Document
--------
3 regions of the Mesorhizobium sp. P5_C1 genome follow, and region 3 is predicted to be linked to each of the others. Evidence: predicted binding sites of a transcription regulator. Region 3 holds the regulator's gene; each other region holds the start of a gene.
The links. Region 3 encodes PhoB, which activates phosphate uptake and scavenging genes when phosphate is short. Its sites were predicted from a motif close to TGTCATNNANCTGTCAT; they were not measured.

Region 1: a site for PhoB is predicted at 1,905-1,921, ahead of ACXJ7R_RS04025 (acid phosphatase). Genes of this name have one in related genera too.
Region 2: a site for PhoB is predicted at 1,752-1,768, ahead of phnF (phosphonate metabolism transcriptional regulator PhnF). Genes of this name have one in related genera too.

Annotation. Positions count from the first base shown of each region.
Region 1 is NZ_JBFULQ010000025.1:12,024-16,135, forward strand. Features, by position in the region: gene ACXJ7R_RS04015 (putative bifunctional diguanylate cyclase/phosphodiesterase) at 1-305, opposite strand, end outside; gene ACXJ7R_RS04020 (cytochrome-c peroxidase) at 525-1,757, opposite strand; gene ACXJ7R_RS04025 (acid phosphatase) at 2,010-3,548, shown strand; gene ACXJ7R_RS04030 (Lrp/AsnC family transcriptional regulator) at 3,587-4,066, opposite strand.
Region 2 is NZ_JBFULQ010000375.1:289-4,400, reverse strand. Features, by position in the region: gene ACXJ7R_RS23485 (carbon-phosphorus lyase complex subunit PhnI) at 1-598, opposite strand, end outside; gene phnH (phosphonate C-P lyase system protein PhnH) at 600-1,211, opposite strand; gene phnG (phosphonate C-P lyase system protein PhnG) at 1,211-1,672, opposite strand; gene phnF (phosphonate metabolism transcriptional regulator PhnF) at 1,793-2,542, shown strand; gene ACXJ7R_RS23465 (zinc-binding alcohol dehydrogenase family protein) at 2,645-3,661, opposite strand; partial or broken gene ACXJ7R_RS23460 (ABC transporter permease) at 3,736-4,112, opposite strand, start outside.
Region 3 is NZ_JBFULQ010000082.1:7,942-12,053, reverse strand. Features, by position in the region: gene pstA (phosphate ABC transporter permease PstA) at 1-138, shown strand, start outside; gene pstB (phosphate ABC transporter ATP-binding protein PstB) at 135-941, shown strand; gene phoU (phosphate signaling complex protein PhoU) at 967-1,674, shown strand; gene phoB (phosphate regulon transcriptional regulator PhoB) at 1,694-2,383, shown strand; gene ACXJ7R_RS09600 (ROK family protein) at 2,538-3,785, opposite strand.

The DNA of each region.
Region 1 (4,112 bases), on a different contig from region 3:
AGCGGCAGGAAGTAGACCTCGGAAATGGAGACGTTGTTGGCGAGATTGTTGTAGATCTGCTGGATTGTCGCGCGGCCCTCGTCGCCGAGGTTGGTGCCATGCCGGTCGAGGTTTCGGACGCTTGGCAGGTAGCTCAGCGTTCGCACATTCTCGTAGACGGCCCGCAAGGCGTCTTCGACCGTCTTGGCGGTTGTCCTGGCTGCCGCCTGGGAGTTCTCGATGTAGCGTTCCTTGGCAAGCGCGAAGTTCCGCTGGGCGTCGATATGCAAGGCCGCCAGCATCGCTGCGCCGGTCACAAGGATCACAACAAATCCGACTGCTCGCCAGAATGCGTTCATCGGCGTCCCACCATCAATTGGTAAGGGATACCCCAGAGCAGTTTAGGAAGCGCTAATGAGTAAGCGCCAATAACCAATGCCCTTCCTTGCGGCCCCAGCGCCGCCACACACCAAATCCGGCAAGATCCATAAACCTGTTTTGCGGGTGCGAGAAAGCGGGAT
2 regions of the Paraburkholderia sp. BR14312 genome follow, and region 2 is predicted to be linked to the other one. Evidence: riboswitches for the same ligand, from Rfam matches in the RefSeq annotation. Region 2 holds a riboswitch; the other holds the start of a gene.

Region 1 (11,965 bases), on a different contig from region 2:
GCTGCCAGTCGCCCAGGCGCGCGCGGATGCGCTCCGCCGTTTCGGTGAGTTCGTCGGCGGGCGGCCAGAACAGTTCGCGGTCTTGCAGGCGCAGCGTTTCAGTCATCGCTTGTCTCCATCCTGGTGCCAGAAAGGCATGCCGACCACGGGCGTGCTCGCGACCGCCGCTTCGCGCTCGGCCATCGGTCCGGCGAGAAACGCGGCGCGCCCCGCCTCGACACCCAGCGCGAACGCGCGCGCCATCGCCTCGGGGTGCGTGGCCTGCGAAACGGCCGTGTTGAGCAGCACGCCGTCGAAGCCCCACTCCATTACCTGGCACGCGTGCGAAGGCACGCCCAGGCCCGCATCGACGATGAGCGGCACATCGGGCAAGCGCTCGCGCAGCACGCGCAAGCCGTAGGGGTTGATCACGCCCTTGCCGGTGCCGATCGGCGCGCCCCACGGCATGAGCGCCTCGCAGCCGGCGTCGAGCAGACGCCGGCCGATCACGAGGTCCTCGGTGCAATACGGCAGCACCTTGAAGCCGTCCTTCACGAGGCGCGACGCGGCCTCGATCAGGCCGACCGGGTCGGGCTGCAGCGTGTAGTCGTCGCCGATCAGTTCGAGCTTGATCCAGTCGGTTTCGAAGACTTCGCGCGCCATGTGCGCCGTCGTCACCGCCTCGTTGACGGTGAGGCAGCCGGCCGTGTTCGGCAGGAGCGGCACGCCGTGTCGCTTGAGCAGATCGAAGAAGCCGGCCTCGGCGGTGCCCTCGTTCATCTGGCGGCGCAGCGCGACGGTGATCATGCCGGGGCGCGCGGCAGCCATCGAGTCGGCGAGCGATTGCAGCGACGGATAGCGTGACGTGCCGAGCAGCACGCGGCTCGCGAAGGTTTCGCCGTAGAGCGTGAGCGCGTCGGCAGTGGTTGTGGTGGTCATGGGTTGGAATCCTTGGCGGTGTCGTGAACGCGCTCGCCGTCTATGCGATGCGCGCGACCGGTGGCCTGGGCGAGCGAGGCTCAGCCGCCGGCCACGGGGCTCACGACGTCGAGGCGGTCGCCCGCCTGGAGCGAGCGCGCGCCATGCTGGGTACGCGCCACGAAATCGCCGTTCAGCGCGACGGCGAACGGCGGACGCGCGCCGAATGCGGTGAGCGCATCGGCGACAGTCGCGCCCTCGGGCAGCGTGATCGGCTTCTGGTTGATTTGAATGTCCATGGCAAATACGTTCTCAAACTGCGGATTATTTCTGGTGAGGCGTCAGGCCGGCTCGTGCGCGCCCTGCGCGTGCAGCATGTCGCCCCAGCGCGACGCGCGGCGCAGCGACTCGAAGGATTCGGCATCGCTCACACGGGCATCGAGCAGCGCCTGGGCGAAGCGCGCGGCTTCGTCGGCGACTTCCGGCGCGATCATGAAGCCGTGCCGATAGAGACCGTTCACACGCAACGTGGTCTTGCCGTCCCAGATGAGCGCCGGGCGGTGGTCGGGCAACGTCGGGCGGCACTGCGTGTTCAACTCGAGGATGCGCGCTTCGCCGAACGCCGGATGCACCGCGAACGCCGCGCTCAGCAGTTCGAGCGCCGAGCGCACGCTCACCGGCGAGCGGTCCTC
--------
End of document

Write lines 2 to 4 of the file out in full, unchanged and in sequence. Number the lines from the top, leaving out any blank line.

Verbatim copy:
The links. Region 3 encodes PhoB, which activates phosphate uptake and scavenging genes when phosphate is short. Its sites were predicted from a motif close to TGTCATNNANCTGTCAT; they were not measured.

Region 1: a site for PhoB is predicted at 1,905-1,921, ahead of ACXJ7R_RS04025 (acid phosphatase). Genes of this name have one in related genera too.
Region 2: a site for PhoB is predicted at 1,752-1,768, ahead of phnF (phosphonate metabolism transcriptional regulator PhnF). Genes of this name have one in related genera too.